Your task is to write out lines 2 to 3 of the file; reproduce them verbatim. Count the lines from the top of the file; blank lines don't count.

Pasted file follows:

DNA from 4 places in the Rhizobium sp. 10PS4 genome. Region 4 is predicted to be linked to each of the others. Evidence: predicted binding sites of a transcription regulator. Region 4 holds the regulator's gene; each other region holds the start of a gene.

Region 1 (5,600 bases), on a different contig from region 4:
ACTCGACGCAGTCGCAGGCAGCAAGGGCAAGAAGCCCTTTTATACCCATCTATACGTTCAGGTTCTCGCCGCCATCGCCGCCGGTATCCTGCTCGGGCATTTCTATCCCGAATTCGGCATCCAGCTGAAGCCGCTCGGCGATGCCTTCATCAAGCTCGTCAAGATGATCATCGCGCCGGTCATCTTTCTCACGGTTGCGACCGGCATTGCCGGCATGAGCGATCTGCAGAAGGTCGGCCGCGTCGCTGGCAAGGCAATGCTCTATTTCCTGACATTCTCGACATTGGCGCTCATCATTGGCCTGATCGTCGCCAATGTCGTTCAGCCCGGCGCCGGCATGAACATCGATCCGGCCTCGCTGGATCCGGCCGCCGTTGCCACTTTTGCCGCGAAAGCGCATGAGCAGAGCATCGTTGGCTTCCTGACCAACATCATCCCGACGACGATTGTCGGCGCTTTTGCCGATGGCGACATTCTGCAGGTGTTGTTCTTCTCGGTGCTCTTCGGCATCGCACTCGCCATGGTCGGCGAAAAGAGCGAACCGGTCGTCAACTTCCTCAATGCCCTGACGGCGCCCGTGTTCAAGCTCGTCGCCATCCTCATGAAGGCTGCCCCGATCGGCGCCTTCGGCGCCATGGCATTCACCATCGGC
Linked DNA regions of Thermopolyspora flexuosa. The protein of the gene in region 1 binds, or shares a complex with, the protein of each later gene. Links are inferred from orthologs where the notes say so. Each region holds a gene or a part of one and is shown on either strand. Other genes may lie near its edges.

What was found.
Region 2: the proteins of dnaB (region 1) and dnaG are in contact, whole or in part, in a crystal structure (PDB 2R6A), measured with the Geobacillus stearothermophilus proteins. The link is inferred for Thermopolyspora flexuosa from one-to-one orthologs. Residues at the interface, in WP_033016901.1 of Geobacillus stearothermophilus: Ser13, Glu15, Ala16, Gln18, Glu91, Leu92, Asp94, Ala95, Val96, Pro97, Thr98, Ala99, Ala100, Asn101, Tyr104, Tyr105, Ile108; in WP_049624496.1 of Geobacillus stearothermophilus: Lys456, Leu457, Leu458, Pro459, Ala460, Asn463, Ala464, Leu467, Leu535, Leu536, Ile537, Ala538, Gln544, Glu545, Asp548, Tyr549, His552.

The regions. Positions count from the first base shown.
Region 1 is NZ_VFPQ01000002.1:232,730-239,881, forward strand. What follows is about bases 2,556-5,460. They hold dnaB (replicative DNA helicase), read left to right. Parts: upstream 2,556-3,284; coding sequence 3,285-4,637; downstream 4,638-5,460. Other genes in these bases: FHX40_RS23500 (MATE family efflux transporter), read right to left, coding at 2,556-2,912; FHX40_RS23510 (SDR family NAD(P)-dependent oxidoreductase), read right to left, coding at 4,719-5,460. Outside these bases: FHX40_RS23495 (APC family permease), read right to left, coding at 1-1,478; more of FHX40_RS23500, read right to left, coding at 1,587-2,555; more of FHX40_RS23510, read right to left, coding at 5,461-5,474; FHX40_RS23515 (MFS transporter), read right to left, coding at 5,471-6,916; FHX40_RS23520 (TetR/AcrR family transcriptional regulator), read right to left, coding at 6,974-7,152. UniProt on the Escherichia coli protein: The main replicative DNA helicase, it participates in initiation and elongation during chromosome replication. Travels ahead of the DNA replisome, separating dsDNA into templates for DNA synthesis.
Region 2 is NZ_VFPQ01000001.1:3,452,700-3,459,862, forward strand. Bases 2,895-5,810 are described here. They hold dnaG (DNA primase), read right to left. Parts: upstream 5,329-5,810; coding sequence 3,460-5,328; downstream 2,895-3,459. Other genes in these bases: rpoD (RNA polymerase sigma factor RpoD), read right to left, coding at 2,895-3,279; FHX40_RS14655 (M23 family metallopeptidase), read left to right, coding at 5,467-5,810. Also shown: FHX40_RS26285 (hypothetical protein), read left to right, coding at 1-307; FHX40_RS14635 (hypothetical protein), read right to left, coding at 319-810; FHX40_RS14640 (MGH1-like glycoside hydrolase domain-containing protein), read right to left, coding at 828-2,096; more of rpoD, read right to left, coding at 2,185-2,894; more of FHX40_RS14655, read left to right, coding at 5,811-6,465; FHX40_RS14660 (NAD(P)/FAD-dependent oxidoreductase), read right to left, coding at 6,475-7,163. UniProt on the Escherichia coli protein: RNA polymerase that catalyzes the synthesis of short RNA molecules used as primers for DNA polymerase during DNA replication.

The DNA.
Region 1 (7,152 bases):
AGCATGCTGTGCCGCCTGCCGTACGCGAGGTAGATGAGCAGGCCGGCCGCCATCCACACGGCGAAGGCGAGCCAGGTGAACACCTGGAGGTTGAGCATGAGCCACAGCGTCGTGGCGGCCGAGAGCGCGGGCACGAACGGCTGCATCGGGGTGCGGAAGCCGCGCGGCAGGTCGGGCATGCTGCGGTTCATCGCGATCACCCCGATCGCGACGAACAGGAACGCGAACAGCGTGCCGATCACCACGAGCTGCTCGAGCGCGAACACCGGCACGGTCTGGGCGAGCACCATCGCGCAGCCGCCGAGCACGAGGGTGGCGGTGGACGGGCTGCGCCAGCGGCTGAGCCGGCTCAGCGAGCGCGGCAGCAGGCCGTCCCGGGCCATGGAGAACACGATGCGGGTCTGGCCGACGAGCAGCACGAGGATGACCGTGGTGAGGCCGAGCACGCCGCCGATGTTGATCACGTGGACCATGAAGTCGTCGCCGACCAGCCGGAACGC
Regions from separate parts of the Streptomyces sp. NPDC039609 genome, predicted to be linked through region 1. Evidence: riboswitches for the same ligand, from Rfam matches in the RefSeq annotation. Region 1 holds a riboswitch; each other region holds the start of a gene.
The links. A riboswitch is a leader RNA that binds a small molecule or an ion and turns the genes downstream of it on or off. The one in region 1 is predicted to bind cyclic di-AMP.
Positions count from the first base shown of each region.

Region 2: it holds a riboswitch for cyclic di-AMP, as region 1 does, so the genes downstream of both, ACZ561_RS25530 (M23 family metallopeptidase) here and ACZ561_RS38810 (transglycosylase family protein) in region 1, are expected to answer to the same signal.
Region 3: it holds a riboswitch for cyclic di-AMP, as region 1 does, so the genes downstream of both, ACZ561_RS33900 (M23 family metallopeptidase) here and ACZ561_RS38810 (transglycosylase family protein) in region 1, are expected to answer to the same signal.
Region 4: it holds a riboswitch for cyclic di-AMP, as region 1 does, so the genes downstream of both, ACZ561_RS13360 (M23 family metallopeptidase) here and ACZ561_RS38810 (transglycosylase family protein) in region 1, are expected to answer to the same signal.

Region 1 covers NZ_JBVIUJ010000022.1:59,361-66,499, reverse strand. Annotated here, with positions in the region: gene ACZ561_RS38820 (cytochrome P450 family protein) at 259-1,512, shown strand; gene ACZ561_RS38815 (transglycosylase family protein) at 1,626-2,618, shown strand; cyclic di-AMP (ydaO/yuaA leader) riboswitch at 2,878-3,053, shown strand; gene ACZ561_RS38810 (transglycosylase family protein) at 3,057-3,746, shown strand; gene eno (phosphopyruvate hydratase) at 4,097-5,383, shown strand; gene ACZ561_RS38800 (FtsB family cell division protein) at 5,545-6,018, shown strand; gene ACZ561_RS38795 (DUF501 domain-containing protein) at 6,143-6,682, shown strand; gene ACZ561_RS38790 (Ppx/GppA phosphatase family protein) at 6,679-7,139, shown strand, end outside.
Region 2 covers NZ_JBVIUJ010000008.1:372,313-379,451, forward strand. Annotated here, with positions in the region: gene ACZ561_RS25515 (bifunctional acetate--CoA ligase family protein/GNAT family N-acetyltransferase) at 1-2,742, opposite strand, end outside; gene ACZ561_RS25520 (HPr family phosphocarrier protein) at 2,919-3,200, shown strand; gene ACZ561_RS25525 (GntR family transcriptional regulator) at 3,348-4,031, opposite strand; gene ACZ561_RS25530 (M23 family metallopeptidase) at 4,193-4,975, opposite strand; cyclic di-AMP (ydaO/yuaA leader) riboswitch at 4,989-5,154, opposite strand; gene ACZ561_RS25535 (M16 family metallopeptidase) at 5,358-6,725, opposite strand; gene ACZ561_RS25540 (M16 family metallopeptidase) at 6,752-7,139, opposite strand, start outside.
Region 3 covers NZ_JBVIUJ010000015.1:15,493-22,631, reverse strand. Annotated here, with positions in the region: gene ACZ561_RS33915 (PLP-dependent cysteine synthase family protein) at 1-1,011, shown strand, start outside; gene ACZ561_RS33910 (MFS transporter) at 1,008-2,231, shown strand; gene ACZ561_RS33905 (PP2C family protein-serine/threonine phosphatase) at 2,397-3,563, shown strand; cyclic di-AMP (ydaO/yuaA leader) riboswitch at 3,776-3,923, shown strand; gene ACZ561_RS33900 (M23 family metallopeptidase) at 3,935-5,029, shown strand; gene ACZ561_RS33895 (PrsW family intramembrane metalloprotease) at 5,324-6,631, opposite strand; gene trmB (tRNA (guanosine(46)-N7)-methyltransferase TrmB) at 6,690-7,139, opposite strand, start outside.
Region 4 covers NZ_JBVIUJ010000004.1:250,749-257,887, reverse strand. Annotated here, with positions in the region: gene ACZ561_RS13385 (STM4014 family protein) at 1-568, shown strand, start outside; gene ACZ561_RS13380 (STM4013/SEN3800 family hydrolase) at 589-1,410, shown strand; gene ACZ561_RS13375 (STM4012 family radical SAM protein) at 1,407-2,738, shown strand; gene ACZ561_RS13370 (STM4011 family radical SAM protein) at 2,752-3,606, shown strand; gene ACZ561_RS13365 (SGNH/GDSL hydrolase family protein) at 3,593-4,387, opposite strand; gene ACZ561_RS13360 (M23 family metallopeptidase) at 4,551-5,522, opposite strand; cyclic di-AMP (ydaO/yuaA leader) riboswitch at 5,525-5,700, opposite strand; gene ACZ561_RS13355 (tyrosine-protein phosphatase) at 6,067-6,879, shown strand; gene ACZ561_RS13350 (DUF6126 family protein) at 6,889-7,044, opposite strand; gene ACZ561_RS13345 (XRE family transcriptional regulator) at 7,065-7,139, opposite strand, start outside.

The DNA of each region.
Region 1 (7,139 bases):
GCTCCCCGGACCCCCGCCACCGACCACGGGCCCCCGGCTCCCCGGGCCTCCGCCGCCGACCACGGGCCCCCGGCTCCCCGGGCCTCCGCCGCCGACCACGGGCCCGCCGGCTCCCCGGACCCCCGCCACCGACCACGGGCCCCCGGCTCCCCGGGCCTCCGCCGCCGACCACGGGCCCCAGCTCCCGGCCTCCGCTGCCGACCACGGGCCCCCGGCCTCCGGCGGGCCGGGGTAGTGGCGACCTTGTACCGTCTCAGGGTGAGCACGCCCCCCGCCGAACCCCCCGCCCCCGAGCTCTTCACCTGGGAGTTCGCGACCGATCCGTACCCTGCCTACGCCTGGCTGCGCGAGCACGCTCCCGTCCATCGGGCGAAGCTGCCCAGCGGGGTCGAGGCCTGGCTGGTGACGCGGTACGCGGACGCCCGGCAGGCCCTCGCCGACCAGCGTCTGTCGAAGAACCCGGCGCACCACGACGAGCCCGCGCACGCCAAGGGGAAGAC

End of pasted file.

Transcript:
Region 1 (5,600 bases), on a different contig from region 4:
ACTCGACGCAGTCGCAGGCAGCAAGGGCAAGAAGCCCTTTTATACCCATCTATACGTTCAGGTTCTCGCCGCCATCGCCGCCGGTATCCTGCTCGGGCATTTCTATCCCGAATTCGGCATCCAGCTGAAGCCGCTCGGCGATGCCTTCATCAAGCTCGTCAAGATGATCATCGCGCCGGTCATCTTTCTCACGGTTGCGACCGGCATTGCCGGCATGAGCGATCTGCAGAAGGTCGGCCGCGTCGCTGGCAAGGCAATGCTCTATTTCCTGACATTCTCGACATTGGCGCTCATCATTGGCCTGATCGTCGCCAATGTCGTTCAGCCCGGCGCCGGCATGAACATCGATCCGGCCTCGCTGGATCCGGCCGCCGTTGCCACTTTTGCCGCGAAAGCGCATGAGCAGAGCATCGTTGGCTTCCTGACCAACATCATCCCGACGACGATTGTCGGCGCTTTTGCCGATGGCGACATTCTGCAGGTGTTGTTCTTCTCGGTGCTCTTCGGCATCGCACTCGCCATGGTCGGCGAAAAGAGCGAACCGGTCGTCAACTTCCTCAATGCCCTGACGGCGCCCGTGTTCAAGCTCGTCGCCATCCTCATGAAGGCTGCCCCGATCGGCGCCTTCGGCGCCATGGCATTCACCATCGGC